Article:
Tag Archives: arithmetic progression

A nice result on arithmetic progressions

Let \mathbb N_0 denote the set of the non-negative integers. For a subset S\subseteq\mathbb N_0, we can define the ‘counting function’

\pi_S(x):=|\{n\in\mathbb N_0\cap S:n\le x\}|

i.e. \pi_S(x) is the number of elements in S that are at most x. Then we can define the (asymptotic) density of S as

\displaystyle \delta(S):=\lim_{x\to\infty}\frac{\pi_S(x)}{x}

when this limit exists.

For example, the set of the even (resp. odd) numbers has density 1/2. More generally, any arithmetic progression a+d\mathbb N_0:=\{a+dn:n\in\mathbb N_0\} has density 1/d. Another example is the set of prime numbers, which has density 0 by the prime number theorem. From this it also follows that the set of composite numbers has density 1.

Theorem. If a finite union of arithmetic progressions of positive integers has density 1, then it contains all sufficiently large positive integers.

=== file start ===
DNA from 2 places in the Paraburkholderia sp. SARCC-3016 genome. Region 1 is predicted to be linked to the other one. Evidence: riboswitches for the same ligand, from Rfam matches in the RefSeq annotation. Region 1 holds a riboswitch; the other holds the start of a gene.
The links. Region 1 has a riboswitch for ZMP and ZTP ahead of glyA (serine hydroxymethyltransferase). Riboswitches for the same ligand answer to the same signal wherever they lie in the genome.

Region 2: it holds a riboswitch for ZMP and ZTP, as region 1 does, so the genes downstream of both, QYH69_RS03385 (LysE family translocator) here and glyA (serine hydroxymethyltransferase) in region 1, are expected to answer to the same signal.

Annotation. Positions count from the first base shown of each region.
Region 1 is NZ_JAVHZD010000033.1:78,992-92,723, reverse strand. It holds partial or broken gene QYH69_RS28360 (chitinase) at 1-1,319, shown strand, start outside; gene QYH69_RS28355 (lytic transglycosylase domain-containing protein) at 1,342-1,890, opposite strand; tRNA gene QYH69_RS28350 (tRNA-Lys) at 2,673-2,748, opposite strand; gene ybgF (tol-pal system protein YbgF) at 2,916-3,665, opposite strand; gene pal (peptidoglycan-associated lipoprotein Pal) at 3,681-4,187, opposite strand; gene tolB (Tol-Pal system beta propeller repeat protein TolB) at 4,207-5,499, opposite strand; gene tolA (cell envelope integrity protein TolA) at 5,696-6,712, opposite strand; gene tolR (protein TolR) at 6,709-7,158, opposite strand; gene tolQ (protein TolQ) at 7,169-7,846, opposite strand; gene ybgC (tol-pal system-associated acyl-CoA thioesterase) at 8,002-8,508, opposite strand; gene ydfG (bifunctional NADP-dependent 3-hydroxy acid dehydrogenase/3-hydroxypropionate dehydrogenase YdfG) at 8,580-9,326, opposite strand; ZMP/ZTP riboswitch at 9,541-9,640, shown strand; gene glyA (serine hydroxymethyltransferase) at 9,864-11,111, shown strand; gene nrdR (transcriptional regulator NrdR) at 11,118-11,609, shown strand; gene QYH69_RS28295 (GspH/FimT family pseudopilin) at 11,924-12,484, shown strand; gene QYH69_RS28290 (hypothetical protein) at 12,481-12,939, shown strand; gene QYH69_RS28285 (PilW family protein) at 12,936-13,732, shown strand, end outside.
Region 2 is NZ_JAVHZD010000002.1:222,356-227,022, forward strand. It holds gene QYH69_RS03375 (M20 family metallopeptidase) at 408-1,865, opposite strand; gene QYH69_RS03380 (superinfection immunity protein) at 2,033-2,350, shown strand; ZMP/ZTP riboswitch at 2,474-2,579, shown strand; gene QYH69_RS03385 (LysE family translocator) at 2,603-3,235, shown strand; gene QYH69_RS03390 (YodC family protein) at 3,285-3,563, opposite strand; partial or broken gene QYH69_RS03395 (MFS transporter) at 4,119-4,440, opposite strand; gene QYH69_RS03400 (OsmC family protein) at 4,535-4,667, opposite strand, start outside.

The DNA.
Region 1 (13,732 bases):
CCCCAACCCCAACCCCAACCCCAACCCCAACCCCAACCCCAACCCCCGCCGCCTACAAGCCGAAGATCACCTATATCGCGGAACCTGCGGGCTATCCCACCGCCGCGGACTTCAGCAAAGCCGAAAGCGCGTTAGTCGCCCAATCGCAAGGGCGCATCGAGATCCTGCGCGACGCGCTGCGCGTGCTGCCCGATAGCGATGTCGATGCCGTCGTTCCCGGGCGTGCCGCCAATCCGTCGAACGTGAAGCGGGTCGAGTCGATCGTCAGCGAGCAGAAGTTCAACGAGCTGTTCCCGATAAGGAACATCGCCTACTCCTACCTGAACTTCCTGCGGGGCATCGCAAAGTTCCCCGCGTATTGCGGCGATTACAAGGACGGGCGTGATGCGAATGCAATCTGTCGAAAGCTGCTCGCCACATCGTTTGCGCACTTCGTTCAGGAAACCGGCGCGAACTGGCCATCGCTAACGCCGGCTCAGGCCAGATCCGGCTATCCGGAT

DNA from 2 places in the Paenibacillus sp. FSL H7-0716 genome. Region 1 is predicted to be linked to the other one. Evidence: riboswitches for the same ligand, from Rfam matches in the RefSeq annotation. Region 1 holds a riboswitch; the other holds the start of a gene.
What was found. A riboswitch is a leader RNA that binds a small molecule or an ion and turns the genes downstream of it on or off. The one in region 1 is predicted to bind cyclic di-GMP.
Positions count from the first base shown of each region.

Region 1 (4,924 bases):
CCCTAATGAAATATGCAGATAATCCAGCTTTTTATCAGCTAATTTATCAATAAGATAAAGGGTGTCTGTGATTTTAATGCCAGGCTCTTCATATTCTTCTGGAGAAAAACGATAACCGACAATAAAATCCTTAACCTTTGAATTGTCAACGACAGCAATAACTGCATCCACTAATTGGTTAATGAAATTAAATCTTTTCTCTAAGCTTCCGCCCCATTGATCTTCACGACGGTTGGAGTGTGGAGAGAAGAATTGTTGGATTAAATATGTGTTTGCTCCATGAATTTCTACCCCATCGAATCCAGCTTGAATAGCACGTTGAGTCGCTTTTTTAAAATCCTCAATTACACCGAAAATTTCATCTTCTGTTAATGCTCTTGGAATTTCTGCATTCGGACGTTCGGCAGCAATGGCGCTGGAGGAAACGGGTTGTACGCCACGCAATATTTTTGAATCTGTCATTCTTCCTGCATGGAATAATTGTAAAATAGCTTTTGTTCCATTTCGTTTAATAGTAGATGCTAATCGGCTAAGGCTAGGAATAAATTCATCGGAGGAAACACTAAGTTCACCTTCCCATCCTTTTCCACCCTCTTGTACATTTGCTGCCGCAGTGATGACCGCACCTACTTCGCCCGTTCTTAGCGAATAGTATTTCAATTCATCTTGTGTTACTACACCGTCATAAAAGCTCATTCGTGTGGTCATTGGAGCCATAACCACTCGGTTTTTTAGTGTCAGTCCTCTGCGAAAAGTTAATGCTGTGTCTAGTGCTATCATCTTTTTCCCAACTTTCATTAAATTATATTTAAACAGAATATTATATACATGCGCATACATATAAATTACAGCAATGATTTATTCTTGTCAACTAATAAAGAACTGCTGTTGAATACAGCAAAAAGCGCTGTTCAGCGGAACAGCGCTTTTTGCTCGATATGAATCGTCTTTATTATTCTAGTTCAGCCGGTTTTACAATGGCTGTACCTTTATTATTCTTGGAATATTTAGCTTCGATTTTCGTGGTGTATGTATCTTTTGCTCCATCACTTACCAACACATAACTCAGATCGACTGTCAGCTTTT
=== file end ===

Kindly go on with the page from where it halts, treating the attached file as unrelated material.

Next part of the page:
Proof. Let

\displaystyle A=\bigcup_{i=1}^k(a_i+d_i\mathbb N_0)

be a finite union of arithmetic progressions such that \delta(A)=1. Note that (this is the main trick) we can write:

\displaystyle A=\bigcup_{i=1}^k(a_i+d_i\mathbb N_0)=\bigcup_{j=1}^l(b_i+d\mathbb N_0)

for some b_1,\dots,b_l, where d is the least common multiple of d_1,\dots,d_k.

Why can we do this? Consider for example (1+2\mathbb N_0)\cup(2+3\mathbb N_0). We can write this as

\displaystyle \underbrace{(1+6\mathbb N_0)\cup (3+6\mathbb N_0)\cup (5+6\mathbb N_0)}_{1+2\mathbb N_0}\cup \underbrace{(2+6\mathbb N_0)\cup (5+6\mathbb N_0)}_{2+3\mathbb N_0}

\displaystyle =(1+6\mathbb N_0)\cup (2+6\mathbb N_0)\cup (3+6\mathbb N_0)\cup (5+6\mathbb N_0)